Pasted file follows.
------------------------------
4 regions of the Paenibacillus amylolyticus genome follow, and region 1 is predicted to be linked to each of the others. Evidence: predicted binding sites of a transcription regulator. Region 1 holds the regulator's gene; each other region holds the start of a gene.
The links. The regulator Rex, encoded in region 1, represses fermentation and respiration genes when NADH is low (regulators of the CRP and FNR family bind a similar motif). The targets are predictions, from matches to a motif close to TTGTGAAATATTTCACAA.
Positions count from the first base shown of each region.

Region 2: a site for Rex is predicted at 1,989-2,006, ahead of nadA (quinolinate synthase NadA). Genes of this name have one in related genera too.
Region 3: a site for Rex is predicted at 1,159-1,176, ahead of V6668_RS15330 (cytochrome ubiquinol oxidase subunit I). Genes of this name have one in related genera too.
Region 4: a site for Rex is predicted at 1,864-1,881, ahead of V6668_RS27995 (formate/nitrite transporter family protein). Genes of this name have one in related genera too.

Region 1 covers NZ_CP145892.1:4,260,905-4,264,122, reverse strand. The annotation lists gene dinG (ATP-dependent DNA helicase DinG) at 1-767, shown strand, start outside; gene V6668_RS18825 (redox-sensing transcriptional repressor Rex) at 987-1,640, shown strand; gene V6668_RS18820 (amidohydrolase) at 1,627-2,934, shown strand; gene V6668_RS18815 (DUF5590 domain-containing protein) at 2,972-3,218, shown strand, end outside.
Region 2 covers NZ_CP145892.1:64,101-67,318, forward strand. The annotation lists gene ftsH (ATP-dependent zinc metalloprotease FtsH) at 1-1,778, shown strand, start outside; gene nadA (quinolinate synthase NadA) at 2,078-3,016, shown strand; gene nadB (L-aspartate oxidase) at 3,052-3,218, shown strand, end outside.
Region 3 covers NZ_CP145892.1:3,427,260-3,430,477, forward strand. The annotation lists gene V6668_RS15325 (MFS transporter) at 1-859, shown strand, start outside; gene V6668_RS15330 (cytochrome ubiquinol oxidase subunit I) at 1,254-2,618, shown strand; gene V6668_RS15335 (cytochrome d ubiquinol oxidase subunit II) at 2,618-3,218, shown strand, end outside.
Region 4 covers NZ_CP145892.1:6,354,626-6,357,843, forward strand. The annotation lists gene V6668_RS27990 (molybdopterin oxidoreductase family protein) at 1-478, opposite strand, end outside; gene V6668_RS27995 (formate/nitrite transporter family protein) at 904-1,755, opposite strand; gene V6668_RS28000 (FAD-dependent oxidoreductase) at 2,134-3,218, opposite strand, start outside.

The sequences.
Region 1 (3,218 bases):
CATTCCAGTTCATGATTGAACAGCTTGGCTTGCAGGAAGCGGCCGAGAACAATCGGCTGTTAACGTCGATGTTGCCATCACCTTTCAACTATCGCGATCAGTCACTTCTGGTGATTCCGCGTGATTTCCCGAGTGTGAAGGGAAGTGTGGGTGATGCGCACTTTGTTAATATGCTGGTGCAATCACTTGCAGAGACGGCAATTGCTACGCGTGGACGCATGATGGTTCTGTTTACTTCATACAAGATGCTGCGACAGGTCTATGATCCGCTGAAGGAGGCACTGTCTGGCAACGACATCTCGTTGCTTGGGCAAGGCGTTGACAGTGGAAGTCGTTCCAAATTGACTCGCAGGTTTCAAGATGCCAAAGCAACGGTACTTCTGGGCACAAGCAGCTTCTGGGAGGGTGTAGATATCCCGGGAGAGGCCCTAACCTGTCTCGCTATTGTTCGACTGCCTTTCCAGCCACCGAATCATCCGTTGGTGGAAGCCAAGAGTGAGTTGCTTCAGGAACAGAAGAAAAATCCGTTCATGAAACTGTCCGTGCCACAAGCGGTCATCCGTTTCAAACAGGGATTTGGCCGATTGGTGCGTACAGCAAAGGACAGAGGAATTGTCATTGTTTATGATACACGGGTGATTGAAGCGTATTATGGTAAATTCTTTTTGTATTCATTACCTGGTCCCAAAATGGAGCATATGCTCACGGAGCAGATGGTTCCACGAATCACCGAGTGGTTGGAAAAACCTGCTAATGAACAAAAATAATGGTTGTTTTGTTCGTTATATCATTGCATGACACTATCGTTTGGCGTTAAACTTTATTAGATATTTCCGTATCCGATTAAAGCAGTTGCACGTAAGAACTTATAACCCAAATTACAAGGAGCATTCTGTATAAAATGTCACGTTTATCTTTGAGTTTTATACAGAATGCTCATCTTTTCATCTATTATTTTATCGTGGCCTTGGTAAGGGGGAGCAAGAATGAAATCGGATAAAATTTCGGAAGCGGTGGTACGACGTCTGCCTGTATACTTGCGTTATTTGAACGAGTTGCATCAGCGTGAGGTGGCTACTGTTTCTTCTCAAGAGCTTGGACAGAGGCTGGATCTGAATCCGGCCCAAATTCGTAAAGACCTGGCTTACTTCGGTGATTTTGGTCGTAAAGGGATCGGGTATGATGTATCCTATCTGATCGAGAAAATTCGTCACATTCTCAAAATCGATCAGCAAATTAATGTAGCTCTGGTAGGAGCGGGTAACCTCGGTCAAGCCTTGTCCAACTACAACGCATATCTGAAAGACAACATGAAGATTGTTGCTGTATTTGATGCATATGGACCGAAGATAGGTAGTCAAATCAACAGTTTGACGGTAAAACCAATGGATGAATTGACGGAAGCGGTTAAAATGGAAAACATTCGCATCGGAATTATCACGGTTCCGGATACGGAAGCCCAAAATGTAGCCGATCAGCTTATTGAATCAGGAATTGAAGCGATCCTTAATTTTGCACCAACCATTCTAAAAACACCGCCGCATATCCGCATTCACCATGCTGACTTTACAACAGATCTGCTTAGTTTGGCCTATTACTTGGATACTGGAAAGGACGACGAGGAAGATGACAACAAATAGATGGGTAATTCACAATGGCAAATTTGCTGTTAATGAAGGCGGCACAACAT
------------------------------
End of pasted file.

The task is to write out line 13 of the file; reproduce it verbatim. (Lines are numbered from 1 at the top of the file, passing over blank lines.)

CATTCCAGTTCATGATTGAACAGCTTGGCTTGCAGGAAGCGGCCGAGAACAATCGGCTGTTAACGTCGATGTTGCCATCACCTTTCAACTATCGCGATCAGTCACTTCTGGTGATTCCGCGTGATTTCCCGAGTGTGAAGGGAAGTGTGGGTGATGCGCACTTTGTTAATATGCTGGTGCAATCACTTGCAGAGACGGCAATTGCTACGCGTGGACGCATGATGGTTCTGTTTACTTCATACAAGATGCTGCGACAGGTCTATGATCCGCTGAAGGAGGCACTGTCTGGCAACGACATCTCGTTGCTTGGGCAAGGCGTTGACAGTGGAAGTCGTTCCAAATTGACTCGCAGGTTTCAAGATGCCAAAGCAACGGTACTTCTGGGCACAAGCAGCTTCTGGGAGGGTGTAGATATCCCGGGAGAGGCCCTAACCTGTCTCGCTATTGTTCGACTGCCTTTCCAGCCACCGAATCATCCGTTGGTGGAAGCCAAGAGTGAGTTGCTTCAGGAACAGAAGAAAAATCCGTTCATGAAACTGTCCGTGCCACAAGCGGTCATCCGTTTCAAACAGGGATTTGGCCGATTGGTGCGTACAGCAAAGGACAGAGGAATTGTCATTGTTTATGATACACGGGTGATTGAAGCGTATTATGGTAAATTCTTTTTGTATTCATTACCTGGTCCCAAAATGGAGCATATGCTCACGGAGCAGATGGTTCCACGAATCACCGAGTGGTTGGAAAAACCTGCTAATGAACAAAAATAATGGTTGTTTTGTTCGTTATATCATTGCATGACACTATCGTTTGGCGTTAAACTTTATTAGATATTTCCGTATCCGATTAAAGCAGTTGCACGTAAGAACTTATAACCCAAATTACAAGGAGCATTCTGTATAAAATGTCACGTTTATCTTTGAGTTTTATACAGAATGCTCATCTTTTCATCTATTATTTTATCGTGGCCTTGGTAAGGGGGAGCAAGAATGAAATCGGATAAAATTTCGGAAGCGGTGGTACGACGTCTGCCTGTATACTTGCGTTATTTGAACGAGTTGCATCAGCGTGAGGTGGCTACTGTTTCTTCTCAAGAGCTTGGACAGAGGCTGGATCTGAATCCGGCCCAAATTCGTAAAGACCTGGCTTACTTCGGTGATTTTGGTCGTAAAGGGATCGGGTATGATGTATCCTATCTGATCGAGAAAATTCGTCACATTCTCAAAATCGATCAGCAAATTAATGTAGCTCTGGTAGGAGCGGGTAACCTCGGTCAAGCCTTGTCCAACTACAACGCATATCTGAAAGACAACATGAAGATTGTTGCTGTATTTGATGCATATGGACCGAAGATAGGTAGTCAAATCAACAGTTTGACGGTAAAACCAATGGATGAATTGACGGAAGCGGTTAAAATGGAAAACATTCGCATCGGAATTATCACGGTTCCGGATACGGAAGCCCAAAATGTAGCCGATCAGCTTATTGAATCAGGAATTGAAGCGATCCTTAATTTTGCACCAACCATTCTAAAAACACCGCCGCATATCCGCATTCACCATGCTGACTTTACAACAGATCTGCTTAGTTTGGCCTATTACTTGGATACTGGAAAGGACGACGAGGAAGATGACAACAAATAGATGGGTAATTCACAATGGCAAATTTGCTGTTAATGAAGGCGGCACAACAT